Materials and Methods
Ciprofloxacin was provided as a gift from Al-HIKMA pharmaceuticals (Amman, Jordan). Vitamin D was obtained as Vitamin D3 solution from Sigma-Aldrich (CAS Number 67–97-0, St. Louis, MI, USA).
Microbial Culture and Growth Conditions
The antibacterial effect of ciprofloxacin with vitamin D was studied on seven reference bacterial; Escherichia coli ATCC 35,218, Staphylococcus aureus ATCC29213, Pseudomonas aeruginosa ATCC 9027, Staphylococcus epidermidis ATCC 12,228, Acinetobacter baumannii ATCC 17,978, Proteus mirabilis ATCC 12,459 and Klebsiella pneumoniae ATCC 13,883. The organisms were stored at −70 °C in trypticase-soy broth and 20% glycerol (Becton Dickinson, East Rutherford, NJ, USA). Samples were thawed when they were ready for batch susceptibility. Minimum inhibitory concentrations (MICs) were determined in accordance with the Clinical and Laboratory Standards Institute.23
Antimicrobial Susceptibility Test
Serial 2 fold dilutions were added to molten BBL Muller-Hinton Gold II agar from BBL Microbiology Systems. After slight cooling and drying of the plates, a steer replicator was used to place aliquots containing approximately 5 × 104 colony forming units per 50 µL for each tested bacterial strain. The plates were incubated at 37 °C and read after 24 hours of incubation. Ciprofloxacin solutions (100 µg/mL) were prepared on the day of use according to the manufacturer’s recommendations. Ciprofloxacin was dissolved in water, whereas vitamin D was dissolved in ethanol. In each experiment, ciprofloxacin was added either alone (the positive control) or in combination with a final concentration of 100 µM of vitamin D to agar right before they were added to plates for the 24 hour incubation period.24,25 Results (the mean of 3 independent experiments) were recorded by measuring the zones of growth inhibition surrounding the antimicrobial-containing discs. A zone of growth inhibition of 15 mm or more was selected to represent the bacterial susceptibility of the compound. This was based on the breakpoint indicated in the tables of the Clinical and Laboratory Standards Institute guidelines to determine susceptibility and resistance.23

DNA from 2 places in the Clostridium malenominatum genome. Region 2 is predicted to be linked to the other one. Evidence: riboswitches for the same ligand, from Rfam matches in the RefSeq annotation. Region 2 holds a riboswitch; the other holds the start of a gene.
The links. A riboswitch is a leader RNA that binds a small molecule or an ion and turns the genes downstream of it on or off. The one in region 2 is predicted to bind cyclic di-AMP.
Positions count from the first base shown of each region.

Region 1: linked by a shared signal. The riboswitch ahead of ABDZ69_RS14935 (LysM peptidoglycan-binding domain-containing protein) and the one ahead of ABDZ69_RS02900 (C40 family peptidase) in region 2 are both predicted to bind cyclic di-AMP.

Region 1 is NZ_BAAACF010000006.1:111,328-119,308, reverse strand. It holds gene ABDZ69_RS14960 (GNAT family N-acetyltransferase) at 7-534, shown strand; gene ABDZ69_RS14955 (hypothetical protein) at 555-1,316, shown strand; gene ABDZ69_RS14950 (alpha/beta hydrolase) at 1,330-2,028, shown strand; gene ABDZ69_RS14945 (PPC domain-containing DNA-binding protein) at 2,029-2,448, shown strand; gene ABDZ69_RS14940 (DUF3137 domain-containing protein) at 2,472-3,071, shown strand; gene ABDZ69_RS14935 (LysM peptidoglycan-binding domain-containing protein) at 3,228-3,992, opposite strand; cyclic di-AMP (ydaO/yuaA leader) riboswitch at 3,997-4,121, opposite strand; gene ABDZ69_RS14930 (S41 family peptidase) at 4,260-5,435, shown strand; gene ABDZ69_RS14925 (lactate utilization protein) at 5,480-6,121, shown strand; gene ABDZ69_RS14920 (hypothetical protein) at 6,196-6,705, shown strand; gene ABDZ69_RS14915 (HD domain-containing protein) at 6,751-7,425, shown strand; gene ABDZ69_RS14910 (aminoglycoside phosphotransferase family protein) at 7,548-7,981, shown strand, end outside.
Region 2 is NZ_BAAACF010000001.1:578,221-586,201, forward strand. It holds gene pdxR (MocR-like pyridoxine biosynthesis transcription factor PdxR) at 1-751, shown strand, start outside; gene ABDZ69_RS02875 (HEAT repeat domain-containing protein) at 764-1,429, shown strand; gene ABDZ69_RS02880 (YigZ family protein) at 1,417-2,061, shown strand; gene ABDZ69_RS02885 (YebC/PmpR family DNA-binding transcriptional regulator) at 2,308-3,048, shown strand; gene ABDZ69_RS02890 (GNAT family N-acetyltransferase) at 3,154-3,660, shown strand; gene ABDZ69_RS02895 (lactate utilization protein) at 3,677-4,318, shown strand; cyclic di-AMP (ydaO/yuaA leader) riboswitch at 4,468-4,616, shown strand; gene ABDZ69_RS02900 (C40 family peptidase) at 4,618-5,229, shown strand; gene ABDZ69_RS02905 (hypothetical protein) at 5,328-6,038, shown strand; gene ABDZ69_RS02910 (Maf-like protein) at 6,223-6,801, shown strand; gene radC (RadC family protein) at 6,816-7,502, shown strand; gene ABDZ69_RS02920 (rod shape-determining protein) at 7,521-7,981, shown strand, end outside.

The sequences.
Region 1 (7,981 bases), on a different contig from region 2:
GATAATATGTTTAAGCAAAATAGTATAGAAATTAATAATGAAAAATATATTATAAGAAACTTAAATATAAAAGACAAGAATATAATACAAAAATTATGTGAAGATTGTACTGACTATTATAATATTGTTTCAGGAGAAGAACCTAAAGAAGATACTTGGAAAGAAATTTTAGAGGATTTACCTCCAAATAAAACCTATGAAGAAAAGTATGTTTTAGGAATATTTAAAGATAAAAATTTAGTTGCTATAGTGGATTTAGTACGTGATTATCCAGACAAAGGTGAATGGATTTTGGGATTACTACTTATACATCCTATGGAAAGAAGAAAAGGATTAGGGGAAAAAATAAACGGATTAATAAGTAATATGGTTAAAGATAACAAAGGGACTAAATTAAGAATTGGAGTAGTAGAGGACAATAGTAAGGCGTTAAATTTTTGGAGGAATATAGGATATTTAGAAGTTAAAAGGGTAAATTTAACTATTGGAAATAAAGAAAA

Determination of Minimum Inhibitory Concentration (MIC)
The MIC was determined by serial dilution method as discussed previously.21 Stock solution of ciprofloxacin and vitamin D were passed through a pyrogenic filter to sterilize the solutions, which were, then, serially diluted to their final concentrations. Thereafter, they were added to plates containing 100 µL of molten BBL Muller-Hinton Gold II agar (Becton Dickinson, Franklin Lakes, NJ, USA). Next, plates were slightly cooled and dried. Then, aliquots containing 20 µL inoculum (about 5 × 104 colony forming units per drop of different bacterial strains) were placed in each plate using a steer replicator. Plates were read after an 18-hour incubation period at 37 °C. The growth of the microorganisms was determined by turbidity. Clear wells indicated absence of bacterial growth. MIC was defined as the lowest concentration at which no growth, a faint haze or fewer than three discrete colonies were detected. Plates were read in duplicate, and the highest MIC values were recorded.
Measurement of ROS Generation